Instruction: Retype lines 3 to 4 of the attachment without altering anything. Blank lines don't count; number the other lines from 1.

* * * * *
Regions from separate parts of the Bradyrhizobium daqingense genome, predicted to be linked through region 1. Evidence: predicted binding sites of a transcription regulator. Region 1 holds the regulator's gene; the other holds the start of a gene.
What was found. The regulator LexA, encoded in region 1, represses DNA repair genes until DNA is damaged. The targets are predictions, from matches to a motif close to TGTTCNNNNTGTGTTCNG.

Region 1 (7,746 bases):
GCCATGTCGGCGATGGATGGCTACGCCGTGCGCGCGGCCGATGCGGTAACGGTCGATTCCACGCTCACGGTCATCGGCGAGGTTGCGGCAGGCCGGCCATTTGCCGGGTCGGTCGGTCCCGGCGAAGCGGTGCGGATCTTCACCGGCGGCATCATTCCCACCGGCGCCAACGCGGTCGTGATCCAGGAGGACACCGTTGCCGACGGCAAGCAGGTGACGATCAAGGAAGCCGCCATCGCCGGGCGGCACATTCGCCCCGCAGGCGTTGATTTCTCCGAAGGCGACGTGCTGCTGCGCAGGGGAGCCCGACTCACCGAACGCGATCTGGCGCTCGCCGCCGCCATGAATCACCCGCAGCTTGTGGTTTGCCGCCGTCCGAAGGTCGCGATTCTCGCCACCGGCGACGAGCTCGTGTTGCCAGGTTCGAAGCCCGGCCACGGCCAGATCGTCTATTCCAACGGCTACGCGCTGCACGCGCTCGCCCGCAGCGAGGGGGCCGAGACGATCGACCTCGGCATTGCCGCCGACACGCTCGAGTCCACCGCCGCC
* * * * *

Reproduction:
Region 1 (7,746 bases):
GCCATGTCGGCGATGGATGGCTACGCCGTGCGCGCGGCCGATGCGGTAACGGTCGATTCCACGCTCACGGTCATCGGCGAGGTTGCGGCAGGCCGGCCATTTGCCGGGTCGGTCGGTCCCGGCGAAGCGGTGCGGATCTTCACCGGCGGCATCATTCCCACCGGCGCCAACGCGGTCGTGATCCAGGAGGACACCGTTGCCGACGGCAAGCAGGTGACGATCAAGGAAGCCGCCATCGCCGGGCGGCACATTCGCCCCGCAGGCGTTGATTTCTCCGAAGGCGACGTGCTGCTGCGCAGGGGAGCCCGACTCACCGAACGCGATCTGGCGCTCGCCGCCGCCATGAATCACCCGCAGCTTGTGGTTTGCCGCCGTCCGAAGGTCGCGATTCTCGCCACCGGCGACGAGCTCGTGTTGCCAGGTTCGAAGCCCGGCCACGGCCAGATCGTCTATTCCAACGGCTACGCGCTGCACGCGCTCGCCCGCAGCGAGGGGGCCGAGACGATCGACCTCGGCATTGCCGCCGACACGCTCGAGTCCACCGCCGCC